Helping Homeless Veterans: Raising awareness about veteran suicide
In 2010, veterans accounted for 22 - percent of all deaths by suicide among adults nationwide. In 2014, that number dropped to 18 - percent according to the U.S. Department of Veteran Affairs report.
Groups like Buddy Check, formed by veterans for veterans in Nebraska hope to lower that statistic even more, one connection at a time.
"The stigma that is associated with mental health is really something that we need to get over, not only in the veteran community, but in the community as a whole. We still see that as a we're having to admit that there is something wrong with us,” said Adam Armstrong with Buddy Check.
Buddy Check is one of many resources available to veterans and their families.
They get together once a month to keep veterans accounted for, share common stories of their service regardless of what branch they served in and work to remove the stigma that is associated with veterans and mental health issues.
An average of 20 veterans committed suicide each day nationwide in 2014, that's according to the study by Veteran Affairs in 2016.
"It's 5:05 and I've been up since 6am, since I've been awake today, 9 United States Armed Service veterans have committed suicide somewhere in this country, and before I go to sleep another four will get the job done, and by this time tomorrow the number will be 20 - I should be one of those statistics," said Ryan Kaufman, a U.S. Army Veteran diagnosed with PTSD (Post Traumatic Stress Disorder).
By looking at him you wouldn't think he was ever homeless or someone who tried to commit suicide.
"My homelessness, although it played a part, had very little to do with my mental health condition. It had a lot to do with trauma; it had a lot to do with me attempting to preserve whatever sanity I had left," says Kaufman. "When I came home I was 20 years old, I was a veteran of foreign wars and I was - I had $12,000 straight cash and I was afraid of the dark and I couldn't tell anybody."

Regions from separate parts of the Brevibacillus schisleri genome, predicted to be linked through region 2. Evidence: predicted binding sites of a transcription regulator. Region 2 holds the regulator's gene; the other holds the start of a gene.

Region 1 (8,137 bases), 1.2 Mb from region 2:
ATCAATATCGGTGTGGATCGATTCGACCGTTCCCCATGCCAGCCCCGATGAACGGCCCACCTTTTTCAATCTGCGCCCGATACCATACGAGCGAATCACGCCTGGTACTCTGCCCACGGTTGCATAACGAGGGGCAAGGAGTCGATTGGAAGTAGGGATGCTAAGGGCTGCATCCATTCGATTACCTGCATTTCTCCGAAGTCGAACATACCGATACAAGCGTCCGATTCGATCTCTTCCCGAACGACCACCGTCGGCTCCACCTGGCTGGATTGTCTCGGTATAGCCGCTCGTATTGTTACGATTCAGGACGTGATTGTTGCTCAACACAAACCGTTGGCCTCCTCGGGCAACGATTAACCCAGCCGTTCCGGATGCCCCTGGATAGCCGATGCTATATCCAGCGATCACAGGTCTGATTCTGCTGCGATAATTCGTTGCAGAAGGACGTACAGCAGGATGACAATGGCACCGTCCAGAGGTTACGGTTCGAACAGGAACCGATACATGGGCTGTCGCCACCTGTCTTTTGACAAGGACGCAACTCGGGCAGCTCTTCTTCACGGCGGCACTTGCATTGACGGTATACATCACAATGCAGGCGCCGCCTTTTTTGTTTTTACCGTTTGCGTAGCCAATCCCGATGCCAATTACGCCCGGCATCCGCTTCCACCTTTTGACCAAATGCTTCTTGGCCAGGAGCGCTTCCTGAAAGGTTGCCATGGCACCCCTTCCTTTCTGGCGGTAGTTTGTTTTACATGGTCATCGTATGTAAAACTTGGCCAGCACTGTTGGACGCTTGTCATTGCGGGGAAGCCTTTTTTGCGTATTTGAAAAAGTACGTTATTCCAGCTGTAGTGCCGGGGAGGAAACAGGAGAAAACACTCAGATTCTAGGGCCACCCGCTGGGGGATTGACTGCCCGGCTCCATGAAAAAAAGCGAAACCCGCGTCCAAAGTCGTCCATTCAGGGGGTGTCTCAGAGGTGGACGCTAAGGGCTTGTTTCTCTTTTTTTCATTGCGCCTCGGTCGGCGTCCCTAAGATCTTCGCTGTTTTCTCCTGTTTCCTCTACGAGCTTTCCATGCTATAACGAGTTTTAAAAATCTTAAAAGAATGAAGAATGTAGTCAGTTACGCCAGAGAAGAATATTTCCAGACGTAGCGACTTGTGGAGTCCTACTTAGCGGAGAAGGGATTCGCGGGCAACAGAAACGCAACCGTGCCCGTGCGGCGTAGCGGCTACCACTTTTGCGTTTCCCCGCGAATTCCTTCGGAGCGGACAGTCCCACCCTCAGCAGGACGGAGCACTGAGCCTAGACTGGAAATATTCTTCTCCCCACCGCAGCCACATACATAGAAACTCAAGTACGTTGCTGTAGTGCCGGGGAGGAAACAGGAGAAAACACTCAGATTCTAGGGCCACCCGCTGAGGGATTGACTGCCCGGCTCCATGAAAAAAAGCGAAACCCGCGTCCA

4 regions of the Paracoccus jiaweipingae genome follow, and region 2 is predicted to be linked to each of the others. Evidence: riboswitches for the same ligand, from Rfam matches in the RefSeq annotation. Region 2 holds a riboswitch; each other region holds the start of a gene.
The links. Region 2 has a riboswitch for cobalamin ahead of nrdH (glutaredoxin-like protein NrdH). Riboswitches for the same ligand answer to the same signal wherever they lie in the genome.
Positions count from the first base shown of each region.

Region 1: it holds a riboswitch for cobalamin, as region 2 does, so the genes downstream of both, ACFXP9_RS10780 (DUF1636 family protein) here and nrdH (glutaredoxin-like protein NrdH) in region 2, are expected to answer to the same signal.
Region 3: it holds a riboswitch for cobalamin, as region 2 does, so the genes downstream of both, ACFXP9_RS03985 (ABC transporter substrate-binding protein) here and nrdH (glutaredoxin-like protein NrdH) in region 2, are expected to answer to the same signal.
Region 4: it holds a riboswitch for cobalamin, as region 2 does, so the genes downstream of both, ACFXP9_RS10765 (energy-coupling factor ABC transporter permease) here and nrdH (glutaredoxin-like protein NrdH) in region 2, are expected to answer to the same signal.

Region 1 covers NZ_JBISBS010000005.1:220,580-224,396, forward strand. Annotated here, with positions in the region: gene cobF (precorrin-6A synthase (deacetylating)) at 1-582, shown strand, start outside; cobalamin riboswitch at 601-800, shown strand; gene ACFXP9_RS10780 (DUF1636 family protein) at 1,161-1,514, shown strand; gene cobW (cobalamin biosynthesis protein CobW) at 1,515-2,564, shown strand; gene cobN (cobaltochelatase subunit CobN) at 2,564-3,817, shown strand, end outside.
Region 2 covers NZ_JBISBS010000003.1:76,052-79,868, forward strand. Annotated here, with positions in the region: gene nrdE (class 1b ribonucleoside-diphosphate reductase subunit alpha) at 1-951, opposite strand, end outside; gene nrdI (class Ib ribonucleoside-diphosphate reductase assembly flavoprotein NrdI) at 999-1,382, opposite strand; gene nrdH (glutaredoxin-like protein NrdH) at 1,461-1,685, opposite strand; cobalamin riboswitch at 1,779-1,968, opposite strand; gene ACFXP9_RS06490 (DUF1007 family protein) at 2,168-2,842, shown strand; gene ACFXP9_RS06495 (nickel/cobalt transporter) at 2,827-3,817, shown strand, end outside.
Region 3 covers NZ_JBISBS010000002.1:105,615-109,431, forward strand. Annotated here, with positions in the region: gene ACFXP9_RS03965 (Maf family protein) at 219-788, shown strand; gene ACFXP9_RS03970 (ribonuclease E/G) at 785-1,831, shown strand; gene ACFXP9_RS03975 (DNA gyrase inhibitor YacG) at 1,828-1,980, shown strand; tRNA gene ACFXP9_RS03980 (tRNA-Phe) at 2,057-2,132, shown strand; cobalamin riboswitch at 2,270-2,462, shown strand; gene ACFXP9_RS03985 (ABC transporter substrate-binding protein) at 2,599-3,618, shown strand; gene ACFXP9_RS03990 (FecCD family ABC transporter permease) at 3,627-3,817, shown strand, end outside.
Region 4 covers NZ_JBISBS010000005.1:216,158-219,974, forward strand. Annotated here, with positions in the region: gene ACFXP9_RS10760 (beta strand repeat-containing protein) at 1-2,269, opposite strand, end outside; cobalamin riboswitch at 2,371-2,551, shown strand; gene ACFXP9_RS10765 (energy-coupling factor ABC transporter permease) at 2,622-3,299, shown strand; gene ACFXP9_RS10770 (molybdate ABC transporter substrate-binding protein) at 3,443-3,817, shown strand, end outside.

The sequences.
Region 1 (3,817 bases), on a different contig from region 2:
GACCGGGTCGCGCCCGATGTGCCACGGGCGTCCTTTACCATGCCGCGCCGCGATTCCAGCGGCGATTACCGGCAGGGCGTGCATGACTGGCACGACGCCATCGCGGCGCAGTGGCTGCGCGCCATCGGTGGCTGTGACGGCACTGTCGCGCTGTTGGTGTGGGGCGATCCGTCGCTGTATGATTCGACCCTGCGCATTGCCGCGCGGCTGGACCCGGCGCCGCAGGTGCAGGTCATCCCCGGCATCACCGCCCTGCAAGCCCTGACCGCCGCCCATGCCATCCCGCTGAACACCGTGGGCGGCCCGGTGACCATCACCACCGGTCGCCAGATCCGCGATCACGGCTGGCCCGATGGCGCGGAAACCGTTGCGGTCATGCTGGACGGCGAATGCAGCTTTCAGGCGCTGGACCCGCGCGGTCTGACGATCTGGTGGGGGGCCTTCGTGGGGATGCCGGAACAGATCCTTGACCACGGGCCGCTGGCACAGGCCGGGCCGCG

Kaufman started using drugs and alcohol as a way to stay awake.
"Some guy in the corner was doing something out of a lightbulb and I asked him if it would keep me awake and he said, 'Ryan you don't want any part of this' and I said I have $400 straight cash in my pocket I want every single part of that,” says Kaufman looking back.
After years of addiction and staying on other people’s couches, he says he looked for a way out grabbing on to whatever came his way.
"My unit left the middle east and I stayed in my foxhole and I prayed to God for help and he sent me a priest, and the priest said ‘say a few Our Fathers and you’ll be fine,’ and he walked off and I was stuck in this foxhole. The psychiatrist walked by and thank God you are here doc, I need your help, I’m stuck in this foxhole, and she wrote a script and she threw it in there and she said ‘take a few of these and you’ll be fine,’ and I’m stuck in this foxhole,” said Kaufman. “Another veteran walks by and I say, 'hey man I'm stuck in this foxhole,’ and he jumps inside the foxhole and I say what are you doing, now we are both stuck,' he grabs me by the shoulders and he says, 'follow me, I know the way out, I've been here before."
Dena Hawkes with Central Nebraska Community Action Partnership (CNCAP) says it’s important to understand what a veteran is going through, “The right medication I think is key also, and plus we just don’t know to what extent that PTSD, you know some of those triggers, we just don’t know and sometimes our clients don’t always know how to describe it and convey what they are feeling.”